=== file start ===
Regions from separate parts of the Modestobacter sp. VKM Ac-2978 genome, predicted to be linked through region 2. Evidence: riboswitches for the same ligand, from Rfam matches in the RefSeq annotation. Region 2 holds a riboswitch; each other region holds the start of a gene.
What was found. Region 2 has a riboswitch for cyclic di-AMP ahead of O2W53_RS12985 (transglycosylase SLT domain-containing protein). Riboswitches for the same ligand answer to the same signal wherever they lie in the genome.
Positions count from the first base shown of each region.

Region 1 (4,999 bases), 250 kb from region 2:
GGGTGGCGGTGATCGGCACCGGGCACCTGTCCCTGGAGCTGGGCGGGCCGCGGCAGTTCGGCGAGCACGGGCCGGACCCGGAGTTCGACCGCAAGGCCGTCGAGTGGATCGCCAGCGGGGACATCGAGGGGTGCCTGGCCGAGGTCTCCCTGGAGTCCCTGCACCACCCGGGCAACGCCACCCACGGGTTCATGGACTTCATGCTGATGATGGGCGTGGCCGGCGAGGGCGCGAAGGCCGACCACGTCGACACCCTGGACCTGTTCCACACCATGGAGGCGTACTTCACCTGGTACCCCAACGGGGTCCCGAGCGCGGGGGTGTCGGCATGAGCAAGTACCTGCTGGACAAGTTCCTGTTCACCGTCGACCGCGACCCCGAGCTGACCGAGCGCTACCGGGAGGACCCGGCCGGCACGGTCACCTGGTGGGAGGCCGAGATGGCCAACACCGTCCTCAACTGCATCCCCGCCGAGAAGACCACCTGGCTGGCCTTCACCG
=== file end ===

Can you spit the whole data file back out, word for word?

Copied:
Regions from separate parts of the Modestobacter sp. VKM Ac-2978 genome, predicted to be linked through region 2. Evidence: riboswitches for the same ligand, from Rfam matches in the RefSeq annotation. Region 2 holds a riboswitch; each other region holds the start of a gene.
What was found. Region 2 has a riboswitch for cyclic di-AMP ahead of O2W53_RS12985 (transglycosylase SLT domain-containing protein). Riboswitches for the same ligand answer to the same signal wherever they lie in the genome.
Positions count from the first base shown of each region.

Region 1 (4,999 bases), 250 kb from region 2:
GGGTGGCGGTGATCGGCACCGGGCACCTGTCCCTGGAGCTGGGCGGGCCGCGGCAGTTCGGCGAGCACGGGCCGGACCCGGAGTTCGACCGCAAGGCCGTCGAGTGGATCGCCAGCGGGGACATCGAGGGGTGCCTGGCCGAGGTCTCCCTGGAGTCCCTGCACCACCCGGGCAACGCCACCCACGGGTTCATGGACTTCATGCTGATGATGGGCGTGGCCGGCGAGGGCGCGAAGGCCGACCACGTCGACACCCTGGACCTGTTCCACACCATGGAGGCGTACTTCACCTGGTACCCCAACGGGGTCCCGAGCGCGGGGGTGTCGGCATGAGCAAGTACCTGCTGGACAAGTTCCTGTTCACCGTCGACCGCGACCCCGAGCTGACCGAGCGCTACCGGGAGGACCCGGCCGGCACGGTCACCTGGTGGGAGGCCGAGATGGCCAACACCGTCCTCAACTGCATCCCCGCCGAGAAGACCACCTGGCTGGCCTTCACCG